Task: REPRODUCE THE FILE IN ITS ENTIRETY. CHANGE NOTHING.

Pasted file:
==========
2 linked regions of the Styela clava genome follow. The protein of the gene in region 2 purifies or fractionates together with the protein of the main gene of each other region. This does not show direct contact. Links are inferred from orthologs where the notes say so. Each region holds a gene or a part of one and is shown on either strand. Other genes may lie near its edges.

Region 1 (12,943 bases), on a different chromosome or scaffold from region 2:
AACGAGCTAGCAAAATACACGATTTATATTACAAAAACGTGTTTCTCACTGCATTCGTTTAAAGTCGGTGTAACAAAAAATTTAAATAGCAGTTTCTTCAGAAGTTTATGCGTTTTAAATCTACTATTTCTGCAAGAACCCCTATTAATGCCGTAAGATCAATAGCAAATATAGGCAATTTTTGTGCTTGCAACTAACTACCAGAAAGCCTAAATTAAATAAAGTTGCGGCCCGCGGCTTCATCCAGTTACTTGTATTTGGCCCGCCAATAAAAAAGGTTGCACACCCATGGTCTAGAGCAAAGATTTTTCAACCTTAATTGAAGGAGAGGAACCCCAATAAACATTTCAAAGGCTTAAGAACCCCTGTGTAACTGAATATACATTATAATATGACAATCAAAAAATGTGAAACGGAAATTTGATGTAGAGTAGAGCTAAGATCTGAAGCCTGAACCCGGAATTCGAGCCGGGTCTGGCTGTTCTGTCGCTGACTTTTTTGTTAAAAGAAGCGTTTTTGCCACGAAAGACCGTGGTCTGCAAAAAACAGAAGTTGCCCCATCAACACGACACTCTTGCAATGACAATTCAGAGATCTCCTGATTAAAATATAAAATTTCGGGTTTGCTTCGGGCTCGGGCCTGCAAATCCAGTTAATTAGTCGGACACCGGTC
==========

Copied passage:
2 linked regions of the Styela clava genome follow. The protein of the gene in region 2 purifies or fractionates together with the protein of the main gene of each other region. This does not show direct contact. Links are inferred from orthologs where the notes say so. Each region holds a gene or a part of one and is shown on either strand. Other genes may lie near its edges.

Region 1 (12,943 bases), on a different chromosome or scaffold from region 2:
AACGAGCTAGCAAAATACACGATTTATATTACAAAAACGTGTTTCTCACTGCATTCGTTTAAAGTCGGTGTAACAAAAAATTTAAATAGCAGTTTCTTCAGAAGTTTATGCGTTTTAAATCTACTATTTCTGCAAGAACCCCTATTAATGCCGTAAGATCAATAGCAAATATAGGCAATTTTTGTGCTTGCAACTAACTACCAGAAAGCCTAAATTAAATAAAGTTGCGGCCCGCGGCTTCATCCAGTTACTTGTATTTGGCCCGCCAATAAAAAAGGTTGCACACCCATGGTCTAGAGCAAAGATTTTTCAACCTTAATTGAAGGAGAGGAACCCCAATAAACATTTCAAAGGCTTAAGAACCCCTGTGTAACTGAATATACATTATAATATGACAATCAAAAAATGTGAAACGGAAATTTGATGTAGAGTAGAGCTAAGATCTGAAGCCTGAACCCGGAATTCGAGCCGGGTCTGGCTGTTCTGTCGCTGACTTTTTTGTTAAAAGAAGCGTTTTTGCCACGAAAGACCGTGGTCTGCAAAAAACAGAAGTTGCCCCATCAACACGACACTCTTGCAATGACAATTCAGAGATCTCCTGATTAAAATATAAAATTTCGGGTTTGCTTCGGGCTCGGGCCTGCAAATCCAGTTAATTAGTCGGACACCGGTC